The New York State Division of Human Rights filed a complaint accusing the International Longshoremen’s Association, three New York ILA locals, and the union’s employers of discrimination in hiring.
The complaint tracked criticism by the Waterfront Commission of New York Harbor, which has accused the ILA and NYSA of failing to pursue increased hiring of minorities and women to reflect surrounding areas.
“The ILA referral practices and the employer sponsorship system have caused a disproportionate number of minorities and women to be excluded from ILA membership and employment opportunities,” the human rights complaint said.
The anti-discrimination agency cited ILA locals 824 in Manhattan, 920 on Staten Island and 1814 in Brooklyn, saying their approximately 589 members were 78.6 percent white, 7.5 percent black, 12.7 percent Hispanic and 4.6 percent female.
The ILA and NYSA have previously defended their hiring practices. They note that the New York locals cited handle only 20 percent of the port’s cargo, and that the ILA’s racial breakdown for the entire port is close to that of the metropolitan area.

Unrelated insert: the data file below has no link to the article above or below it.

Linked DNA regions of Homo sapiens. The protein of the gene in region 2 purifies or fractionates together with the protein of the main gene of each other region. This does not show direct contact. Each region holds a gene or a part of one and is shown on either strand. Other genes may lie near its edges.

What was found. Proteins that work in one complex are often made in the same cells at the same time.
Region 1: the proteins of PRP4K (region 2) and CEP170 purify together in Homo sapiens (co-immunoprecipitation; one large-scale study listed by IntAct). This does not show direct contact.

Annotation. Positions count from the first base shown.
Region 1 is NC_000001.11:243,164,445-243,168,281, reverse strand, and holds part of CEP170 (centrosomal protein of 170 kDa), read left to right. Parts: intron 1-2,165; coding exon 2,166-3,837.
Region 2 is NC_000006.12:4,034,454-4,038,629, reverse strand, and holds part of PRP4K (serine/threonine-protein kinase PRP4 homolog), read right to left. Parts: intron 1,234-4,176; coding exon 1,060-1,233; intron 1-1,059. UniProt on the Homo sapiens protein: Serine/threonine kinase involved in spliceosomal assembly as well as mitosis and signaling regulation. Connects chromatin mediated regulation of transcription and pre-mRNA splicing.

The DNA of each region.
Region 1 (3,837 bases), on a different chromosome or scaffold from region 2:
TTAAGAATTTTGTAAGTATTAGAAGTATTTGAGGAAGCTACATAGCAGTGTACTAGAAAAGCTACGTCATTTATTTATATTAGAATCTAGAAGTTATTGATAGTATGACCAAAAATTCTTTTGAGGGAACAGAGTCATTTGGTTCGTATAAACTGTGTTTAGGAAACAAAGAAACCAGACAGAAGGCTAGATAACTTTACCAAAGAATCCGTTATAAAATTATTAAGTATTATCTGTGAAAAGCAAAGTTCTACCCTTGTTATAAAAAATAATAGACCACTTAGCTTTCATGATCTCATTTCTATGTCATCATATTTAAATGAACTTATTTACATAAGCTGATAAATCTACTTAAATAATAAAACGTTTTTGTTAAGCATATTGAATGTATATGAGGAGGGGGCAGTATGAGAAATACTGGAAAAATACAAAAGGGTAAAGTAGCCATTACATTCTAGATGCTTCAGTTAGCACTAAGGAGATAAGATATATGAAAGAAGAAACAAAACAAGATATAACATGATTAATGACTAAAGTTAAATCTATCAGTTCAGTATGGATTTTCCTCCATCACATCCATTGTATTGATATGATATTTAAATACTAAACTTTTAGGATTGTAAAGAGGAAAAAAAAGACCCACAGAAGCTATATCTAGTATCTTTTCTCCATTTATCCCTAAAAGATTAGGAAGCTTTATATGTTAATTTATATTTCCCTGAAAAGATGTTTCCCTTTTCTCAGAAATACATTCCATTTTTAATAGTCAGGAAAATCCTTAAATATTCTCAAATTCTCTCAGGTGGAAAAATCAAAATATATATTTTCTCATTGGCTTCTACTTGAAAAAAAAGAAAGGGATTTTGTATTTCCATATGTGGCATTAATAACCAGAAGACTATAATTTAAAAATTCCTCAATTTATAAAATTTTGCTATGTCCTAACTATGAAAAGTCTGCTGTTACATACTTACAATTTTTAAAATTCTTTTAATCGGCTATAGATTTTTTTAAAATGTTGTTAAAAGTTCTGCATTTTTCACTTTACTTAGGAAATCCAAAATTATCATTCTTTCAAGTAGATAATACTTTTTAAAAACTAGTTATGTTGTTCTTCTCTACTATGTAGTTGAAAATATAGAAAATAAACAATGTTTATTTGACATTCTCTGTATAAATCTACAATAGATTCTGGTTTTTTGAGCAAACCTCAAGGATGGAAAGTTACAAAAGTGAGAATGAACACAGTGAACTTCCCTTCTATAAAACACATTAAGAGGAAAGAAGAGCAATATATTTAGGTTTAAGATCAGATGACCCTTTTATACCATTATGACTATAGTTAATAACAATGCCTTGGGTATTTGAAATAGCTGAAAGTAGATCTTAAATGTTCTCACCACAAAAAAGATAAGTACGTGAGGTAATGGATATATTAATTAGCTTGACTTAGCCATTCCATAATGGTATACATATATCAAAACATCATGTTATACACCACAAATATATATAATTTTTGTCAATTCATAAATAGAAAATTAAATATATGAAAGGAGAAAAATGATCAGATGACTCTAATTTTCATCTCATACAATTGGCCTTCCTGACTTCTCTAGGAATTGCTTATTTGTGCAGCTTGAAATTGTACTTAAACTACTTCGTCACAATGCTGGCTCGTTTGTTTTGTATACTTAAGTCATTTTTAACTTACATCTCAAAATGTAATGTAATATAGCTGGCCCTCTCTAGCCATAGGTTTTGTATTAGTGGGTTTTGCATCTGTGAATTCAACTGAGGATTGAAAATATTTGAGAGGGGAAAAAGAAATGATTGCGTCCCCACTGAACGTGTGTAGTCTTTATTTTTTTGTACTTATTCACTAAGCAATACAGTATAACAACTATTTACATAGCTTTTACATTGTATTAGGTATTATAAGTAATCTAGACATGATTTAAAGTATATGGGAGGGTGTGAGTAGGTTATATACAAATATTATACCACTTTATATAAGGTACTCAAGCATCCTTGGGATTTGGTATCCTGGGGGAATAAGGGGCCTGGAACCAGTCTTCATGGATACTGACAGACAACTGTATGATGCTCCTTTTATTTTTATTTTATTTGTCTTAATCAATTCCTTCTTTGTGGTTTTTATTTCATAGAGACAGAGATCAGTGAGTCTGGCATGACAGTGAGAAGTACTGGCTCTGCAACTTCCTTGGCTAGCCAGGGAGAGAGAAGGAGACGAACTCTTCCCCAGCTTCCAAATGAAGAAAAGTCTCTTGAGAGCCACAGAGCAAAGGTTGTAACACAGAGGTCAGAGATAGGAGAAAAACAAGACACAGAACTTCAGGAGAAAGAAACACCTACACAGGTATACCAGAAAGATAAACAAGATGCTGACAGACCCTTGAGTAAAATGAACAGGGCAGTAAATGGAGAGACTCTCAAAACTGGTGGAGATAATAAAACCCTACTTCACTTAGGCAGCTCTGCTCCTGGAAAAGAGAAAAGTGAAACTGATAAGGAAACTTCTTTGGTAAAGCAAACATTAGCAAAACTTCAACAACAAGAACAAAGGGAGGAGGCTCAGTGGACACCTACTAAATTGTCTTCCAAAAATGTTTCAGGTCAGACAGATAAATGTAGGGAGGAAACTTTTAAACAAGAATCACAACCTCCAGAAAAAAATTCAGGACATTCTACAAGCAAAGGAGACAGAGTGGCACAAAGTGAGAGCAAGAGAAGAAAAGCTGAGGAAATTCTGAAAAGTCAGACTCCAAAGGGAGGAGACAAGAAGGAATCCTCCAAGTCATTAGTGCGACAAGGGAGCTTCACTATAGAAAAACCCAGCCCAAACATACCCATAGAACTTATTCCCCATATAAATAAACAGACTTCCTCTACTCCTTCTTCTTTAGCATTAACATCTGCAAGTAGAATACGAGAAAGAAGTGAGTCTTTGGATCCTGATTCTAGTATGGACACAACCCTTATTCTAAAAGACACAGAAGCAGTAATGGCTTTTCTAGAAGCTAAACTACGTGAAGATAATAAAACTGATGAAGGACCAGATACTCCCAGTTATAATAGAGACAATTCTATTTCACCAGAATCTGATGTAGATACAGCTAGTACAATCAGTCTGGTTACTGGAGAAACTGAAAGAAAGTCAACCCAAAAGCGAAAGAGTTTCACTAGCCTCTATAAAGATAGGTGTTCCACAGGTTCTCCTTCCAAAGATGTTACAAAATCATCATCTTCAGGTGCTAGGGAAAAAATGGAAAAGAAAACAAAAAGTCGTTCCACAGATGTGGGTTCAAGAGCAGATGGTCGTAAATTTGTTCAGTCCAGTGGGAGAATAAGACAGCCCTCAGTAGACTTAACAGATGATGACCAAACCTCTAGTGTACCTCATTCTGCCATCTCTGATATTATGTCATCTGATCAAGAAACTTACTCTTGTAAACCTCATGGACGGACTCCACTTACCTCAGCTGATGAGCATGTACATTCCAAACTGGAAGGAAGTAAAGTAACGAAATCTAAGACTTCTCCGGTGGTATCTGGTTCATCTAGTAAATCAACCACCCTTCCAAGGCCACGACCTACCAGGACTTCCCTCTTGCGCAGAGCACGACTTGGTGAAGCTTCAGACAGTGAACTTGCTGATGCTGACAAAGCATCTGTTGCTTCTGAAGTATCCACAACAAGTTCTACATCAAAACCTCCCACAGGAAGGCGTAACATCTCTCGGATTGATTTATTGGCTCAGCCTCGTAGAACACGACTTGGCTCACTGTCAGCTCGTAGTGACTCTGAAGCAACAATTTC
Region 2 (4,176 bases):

“The demographic mix of the longshore work force in the Port of New York and New Jersey reflects the socio-economic evolution of the surrounding communities,” NYSA President Joseph Curto said. “The New York Shipping Association is committed to maintaining diversity and is working to actively pursue a representative work force. We will vigorously respond to the New York State Division of Human Rights complaint.”
Patrick Foye, chairman of the Port Authority of New York and New Jersey, has threatened to use port authority leases to crack down on “deliberate discrimination” in hiring.